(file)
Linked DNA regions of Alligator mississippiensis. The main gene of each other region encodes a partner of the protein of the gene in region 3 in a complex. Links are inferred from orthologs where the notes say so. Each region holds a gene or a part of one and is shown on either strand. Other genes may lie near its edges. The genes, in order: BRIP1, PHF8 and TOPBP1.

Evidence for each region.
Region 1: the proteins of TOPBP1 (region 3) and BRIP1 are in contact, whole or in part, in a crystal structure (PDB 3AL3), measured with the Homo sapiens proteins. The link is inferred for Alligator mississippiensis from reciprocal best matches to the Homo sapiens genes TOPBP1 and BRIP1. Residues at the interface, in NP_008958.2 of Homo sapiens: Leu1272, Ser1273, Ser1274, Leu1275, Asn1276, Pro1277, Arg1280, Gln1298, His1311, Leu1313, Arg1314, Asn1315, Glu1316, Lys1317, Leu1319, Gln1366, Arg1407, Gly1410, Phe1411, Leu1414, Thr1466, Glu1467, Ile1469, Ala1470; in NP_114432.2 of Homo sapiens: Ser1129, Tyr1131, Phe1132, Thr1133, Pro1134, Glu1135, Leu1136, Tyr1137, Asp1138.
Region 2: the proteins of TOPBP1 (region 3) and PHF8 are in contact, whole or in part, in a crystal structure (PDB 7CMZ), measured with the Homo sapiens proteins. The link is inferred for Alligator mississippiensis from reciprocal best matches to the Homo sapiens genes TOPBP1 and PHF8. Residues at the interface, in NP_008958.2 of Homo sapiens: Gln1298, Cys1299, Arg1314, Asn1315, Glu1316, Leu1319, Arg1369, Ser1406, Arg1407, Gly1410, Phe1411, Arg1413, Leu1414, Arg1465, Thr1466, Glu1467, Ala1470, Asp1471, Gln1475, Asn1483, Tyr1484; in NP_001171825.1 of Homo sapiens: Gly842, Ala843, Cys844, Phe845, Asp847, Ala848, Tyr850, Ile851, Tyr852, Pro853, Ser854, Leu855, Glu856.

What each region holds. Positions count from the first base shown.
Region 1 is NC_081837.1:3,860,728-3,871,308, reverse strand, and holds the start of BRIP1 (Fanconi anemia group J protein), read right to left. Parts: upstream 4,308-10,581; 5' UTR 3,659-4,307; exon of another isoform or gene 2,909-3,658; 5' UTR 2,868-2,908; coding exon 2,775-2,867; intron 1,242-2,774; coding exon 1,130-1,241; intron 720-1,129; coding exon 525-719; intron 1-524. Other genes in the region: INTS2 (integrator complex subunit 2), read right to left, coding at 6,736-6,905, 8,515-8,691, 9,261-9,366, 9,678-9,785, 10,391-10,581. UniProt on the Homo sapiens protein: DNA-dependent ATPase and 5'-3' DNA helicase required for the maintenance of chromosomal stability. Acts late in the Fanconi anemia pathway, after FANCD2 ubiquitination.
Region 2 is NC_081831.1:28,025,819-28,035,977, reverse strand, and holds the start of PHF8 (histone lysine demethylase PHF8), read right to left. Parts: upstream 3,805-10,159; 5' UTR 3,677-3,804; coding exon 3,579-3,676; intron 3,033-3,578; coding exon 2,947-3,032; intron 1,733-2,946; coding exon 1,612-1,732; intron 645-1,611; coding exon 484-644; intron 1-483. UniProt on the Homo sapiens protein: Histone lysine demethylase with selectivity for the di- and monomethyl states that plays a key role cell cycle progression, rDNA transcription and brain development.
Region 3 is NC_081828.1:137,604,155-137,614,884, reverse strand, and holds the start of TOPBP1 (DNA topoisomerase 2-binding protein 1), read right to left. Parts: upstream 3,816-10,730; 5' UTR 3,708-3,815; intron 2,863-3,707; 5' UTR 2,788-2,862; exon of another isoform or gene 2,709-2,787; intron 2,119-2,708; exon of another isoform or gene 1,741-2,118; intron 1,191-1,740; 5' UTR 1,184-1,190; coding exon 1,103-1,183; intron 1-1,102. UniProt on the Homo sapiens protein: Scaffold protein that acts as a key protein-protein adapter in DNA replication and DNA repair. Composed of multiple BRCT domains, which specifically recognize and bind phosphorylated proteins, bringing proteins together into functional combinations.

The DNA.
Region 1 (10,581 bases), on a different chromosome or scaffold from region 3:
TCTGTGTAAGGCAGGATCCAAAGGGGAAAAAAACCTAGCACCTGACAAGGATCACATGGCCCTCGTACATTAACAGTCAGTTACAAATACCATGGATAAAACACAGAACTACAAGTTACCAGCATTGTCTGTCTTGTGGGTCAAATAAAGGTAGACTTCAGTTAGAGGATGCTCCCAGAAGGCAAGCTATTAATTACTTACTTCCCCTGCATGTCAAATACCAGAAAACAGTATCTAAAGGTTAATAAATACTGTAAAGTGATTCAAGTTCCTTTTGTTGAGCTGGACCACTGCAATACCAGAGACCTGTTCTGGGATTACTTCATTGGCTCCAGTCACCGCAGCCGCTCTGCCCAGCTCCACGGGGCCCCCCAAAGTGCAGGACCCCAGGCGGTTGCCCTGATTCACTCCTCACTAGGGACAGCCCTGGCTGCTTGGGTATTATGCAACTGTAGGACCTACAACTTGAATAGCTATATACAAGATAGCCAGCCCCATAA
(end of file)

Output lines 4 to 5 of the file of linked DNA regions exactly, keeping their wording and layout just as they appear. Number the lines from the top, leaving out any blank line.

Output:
Region 2: the proteins of TOPBP1 (region 3) and PHF8 are in contact, whole or in part, in a crystal structure (PDB 7CMZ), measured with the Homo sapiens proteins. The link is inferred for Alligator mississippiensis from reciprocal best matches to the Homo sapiens genes TOPBP1 and PHF8. Residues at the interface, in NP_008958.2 of Homo sapiens: Gln1298, Cys1299, Arg1314, Asn1315, Glu1316, Leu1319, Arg1369, Ser1406, Arg1407, Gly1410, Phe1411, Arg1413, Leu1414, Arg1465, Thr1466, Glu1467, Ala1470, Asp1471, Gln1475, Asn1483, Tyr1484; in NP_001171825.1 of Homo sapiens: Gly842, Ala843, Cys844, Phe845, Asp847, Ala848, Tyr850, Ile851, Tyr852, Pro853, Ser854, Leu855, Glu856.

What each region holds. Positions count from the first base shown.